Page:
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Medicare for All … Taxes for All

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Medicare for All ... Taxes for All

As the recent debates among the Democratic presidential candidates emphasized, the idea of government-managed health care is gaining popularity.

“Medicare for all” or some form of “free” universal health care is certainly an appealing idea. Who among us wouldn’t appreciate someone else paying our medical bills?

I certainly would. My family’s personal health care costs, including premiums and out-of-pocket expenses, run just over $3,000 a month. If my health care were free, I could find a lot of uses for the savings.

But my skeptical side, and probably yours as well, knows that there is no such thing as a free medical procedure. Someone, by some means, has to pay for insurance coverage, doctor visits, hospitalizations, and other medical costs.

The tax tab for providing “Medicare for all,” as envisioned by Sen. Bernie Sanders, is $3 trillion a year, according to several analysts. Currently, the cost for Medicare is about one-sixth that amount, or $583 billion a year.

Sanders and other presidential candidates tell us the wealthy will pay this tab. The reality is that when we look at other countries that have similar universal health care plans, it isn’t just the wealthy that are paying for it.

Raising the more than $3 trillion needed annually to fund “Medicare for all” would require doubling all personal and corporate income taxes or tripling payroll taxes. This analysis comes from Marc Goldwein, a senior vice president at the non-partisan Committee for a Responsible Federal Budget. He was cited in a May 9, 2019, Bloomberg article by Laura Davison, “Tax hikes on wealthy alone can’t pay for Medicare for all plan.” “There is a lot of money out there, but there isn’t $30 trillion [over 10 years] sitting around from high earners,” Goldwein said. “It just doesn’t exist.”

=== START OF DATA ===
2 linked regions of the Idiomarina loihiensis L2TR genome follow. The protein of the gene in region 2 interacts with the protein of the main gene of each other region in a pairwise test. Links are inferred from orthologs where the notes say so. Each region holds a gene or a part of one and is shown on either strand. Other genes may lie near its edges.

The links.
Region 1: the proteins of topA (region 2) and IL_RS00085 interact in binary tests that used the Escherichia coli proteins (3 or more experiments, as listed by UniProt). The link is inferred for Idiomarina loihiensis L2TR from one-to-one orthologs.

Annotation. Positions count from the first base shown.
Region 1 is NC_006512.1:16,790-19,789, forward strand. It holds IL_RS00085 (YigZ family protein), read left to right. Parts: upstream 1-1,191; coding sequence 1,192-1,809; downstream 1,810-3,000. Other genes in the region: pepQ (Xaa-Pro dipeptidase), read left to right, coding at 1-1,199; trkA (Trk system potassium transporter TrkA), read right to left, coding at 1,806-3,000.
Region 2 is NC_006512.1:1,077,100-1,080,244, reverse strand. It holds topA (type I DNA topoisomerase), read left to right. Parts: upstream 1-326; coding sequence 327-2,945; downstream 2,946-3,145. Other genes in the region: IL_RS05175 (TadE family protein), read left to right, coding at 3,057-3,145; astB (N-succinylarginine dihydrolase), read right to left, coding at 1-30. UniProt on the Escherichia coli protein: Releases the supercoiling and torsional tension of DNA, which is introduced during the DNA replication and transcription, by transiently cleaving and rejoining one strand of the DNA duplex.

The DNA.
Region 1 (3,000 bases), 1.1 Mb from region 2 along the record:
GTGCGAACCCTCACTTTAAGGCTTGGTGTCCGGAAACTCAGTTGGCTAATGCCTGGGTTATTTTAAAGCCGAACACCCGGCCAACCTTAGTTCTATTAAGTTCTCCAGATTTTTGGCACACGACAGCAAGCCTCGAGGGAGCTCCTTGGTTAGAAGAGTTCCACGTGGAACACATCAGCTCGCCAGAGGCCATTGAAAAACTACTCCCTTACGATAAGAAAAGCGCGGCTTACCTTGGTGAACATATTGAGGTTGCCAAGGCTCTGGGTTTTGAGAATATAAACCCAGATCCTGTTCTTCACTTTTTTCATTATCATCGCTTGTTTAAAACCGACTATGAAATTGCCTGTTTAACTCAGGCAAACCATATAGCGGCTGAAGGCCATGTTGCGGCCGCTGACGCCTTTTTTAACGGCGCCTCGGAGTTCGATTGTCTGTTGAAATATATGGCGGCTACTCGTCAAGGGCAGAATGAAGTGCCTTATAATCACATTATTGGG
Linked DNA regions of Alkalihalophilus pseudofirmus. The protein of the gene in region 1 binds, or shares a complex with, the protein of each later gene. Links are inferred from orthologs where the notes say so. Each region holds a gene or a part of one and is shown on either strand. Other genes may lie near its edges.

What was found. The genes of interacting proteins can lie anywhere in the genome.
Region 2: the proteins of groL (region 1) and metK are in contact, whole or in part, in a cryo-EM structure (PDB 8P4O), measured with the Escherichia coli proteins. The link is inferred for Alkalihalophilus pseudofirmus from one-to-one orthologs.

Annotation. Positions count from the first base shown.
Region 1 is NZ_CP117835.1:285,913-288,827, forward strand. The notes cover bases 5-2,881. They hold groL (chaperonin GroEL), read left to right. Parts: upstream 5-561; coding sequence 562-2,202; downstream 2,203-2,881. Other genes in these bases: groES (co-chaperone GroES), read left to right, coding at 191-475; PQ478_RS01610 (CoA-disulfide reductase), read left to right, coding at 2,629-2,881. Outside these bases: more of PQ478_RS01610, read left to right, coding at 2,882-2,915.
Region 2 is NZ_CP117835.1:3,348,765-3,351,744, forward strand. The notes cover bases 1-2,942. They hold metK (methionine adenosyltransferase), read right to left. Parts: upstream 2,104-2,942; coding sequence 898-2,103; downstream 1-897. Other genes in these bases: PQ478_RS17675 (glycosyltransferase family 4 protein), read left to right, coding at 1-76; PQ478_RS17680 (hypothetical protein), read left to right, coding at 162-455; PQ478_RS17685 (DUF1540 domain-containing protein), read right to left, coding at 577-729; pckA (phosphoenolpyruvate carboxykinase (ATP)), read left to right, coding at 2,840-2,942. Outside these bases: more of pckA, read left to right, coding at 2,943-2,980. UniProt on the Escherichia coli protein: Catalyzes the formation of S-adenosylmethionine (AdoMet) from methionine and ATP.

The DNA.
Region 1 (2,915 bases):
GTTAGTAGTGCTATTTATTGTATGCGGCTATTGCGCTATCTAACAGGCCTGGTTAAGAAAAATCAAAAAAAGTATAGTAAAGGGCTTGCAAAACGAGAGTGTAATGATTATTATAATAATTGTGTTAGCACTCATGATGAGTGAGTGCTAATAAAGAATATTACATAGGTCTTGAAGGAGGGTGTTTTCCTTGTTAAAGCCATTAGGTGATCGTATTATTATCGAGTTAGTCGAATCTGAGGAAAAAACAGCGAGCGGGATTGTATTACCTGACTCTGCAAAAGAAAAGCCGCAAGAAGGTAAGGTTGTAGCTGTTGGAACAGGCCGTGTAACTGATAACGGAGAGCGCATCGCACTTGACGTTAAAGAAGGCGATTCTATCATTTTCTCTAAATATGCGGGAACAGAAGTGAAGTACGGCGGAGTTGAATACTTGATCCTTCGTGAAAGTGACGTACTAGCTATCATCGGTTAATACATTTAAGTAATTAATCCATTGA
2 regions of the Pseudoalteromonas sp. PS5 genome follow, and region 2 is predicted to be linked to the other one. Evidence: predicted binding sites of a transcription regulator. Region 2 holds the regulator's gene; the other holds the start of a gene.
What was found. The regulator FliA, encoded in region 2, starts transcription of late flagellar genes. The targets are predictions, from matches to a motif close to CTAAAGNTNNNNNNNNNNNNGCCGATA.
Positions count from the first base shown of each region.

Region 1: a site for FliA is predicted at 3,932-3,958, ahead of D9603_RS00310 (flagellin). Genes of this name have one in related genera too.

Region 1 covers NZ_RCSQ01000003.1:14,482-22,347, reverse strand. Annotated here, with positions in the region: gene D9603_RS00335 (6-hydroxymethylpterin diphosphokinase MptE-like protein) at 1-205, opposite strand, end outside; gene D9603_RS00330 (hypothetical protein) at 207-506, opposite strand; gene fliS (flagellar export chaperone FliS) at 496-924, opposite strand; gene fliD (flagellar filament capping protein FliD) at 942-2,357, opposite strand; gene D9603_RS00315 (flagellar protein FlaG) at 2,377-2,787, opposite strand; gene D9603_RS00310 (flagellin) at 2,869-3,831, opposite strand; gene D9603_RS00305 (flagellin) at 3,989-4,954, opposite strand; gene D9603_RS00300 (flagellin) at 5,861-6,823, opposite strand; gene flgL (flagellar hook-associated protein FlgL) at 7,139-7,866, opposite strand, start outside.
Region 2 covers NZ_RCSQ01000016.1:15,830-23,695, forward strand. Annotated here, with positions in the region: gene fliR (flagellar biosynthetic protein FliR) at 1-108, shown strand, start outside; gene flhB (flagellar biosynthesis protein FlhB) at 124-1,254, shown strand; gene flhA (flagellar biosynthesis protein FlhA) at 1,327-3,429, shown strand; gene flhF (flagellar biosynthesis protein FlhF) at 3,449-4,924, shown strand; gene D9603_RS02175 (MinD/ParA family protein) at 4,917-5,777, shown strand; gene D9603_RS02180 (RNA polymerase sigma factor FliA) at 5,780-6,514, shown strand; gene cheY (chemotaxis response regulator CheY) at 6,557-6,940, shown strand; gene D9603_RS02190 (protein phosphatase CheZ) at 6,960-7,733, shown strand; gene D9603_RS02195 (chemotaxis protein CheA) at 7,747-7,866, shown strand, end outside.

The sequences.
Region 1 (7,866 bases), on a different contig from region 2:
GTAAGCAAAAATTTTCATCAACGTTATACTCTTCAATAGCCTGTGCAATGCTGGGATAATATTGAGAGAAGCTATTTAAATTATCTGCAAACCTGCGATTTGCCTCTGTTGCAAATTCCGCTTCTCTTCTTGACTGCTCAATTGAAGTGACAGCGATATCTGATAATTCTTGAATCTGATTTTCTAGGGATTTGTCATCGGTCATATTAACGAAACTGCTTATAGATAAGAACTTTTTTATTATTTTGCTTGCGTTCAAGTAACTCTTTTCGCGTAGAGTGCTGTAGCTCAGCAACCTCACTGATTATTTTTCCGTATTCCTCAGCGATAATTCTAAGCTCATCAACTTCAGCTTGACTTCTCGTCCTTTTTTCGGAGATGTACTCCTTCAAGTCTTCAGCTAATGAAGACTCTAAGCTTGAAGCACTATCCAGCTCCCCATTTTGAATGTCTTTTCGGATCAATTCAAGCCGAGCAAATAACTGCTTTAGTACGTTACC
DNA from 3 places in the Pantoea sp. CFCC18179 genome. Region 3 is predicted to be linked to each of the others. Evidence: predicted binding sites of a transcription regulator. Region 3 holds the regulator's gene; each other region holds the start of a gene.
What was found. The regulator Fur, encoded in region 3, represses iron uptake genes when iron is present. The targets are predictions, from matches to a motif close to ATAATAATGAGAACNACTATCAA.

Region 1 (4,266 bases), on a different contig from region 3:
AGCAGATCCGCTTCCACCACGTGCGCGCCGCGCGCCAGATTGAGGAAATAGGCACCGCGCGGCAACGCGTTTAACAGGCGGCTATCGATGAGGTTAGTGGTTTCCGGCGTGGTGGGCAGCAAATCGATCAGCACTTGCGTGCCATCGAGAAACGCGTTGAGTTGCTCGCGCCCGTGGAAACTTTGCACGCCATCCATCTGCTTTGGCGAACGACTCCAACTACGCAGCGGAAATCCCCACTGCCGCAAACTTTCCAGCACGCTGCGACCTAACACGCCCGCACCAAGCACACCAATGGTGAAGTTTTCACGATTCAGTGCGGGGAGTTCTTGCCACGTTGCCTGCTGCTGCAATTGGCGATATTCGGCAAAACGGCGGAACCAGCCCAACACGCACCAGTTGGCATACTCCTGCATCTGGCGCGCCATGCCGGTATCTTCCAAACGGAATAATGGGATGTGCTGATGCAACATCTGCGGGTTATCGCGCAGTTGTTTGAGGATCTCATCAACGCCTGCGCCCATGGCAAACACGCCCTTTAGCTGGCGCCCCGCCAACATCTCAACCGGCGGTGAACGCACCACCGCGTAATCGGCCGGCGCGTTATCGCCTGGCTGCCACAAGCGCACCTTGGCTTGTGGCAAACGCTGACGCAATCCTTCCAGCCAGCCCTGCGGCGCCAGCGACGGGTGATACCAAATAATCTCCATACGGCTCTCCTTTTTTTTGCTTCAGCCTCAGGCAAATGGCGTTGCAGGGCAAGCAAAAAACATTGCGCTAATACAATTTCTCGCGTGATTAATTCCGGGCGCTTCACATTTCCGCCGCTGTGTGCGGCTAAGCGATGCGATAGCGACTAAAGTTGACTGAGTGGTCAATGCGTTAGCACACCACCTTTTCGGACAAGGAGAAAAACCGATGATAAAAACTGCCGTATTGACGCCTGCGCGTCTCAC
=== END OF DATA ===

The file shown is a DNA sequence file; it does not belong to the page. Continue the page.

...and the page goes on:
I did a little investigating of the tax rates of European countries that have universal health care and found Goldwein’s statement to be true. For example, Denmark taxes income over $7,000, with rates starting at 40%. The US rate starts at 10%. This would indicate a doubling or tripling of income taxes or payroll taxes on the lowest earners is not a politically-skewed scare tactic, but an economic reality.

The top rate in Denmark is 56%, while the top rate in the US is 50% (37% federal and 13% state). This is just one of many examples I found in my searching that strongly indicate other countries that have universal health care haven’t found much room left to tax the wealthy. Based on their experience, the majority of the cost will need to come from lower income earners.

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Sadly, this message is not being disseminated to voters by proponents of universal health care. While I am not advocating for or against universal health care here, I am advocating for full disclosure and transparency.

A topic as significant as this deserves a great deal of discussion based on clear, complete disclosure of facts and educated analysis. It requires the best available answers to questions like who will be covered, what will be covered, how much the program will cost, and who will pay for it.

Raising six times what we are currently spending for Medicare would be a huge task. Transferring one-eighth of the US economy from the private sector pocket to the public sector one would not be easy or painless. Making the transition to some form of tax-funded universal health care would be a major shift in direction for this country that would have a significant impact on all Americans. It is not a decision to make based on inadequate information, political rhetoric, or unreasonably optimistic assumptions.

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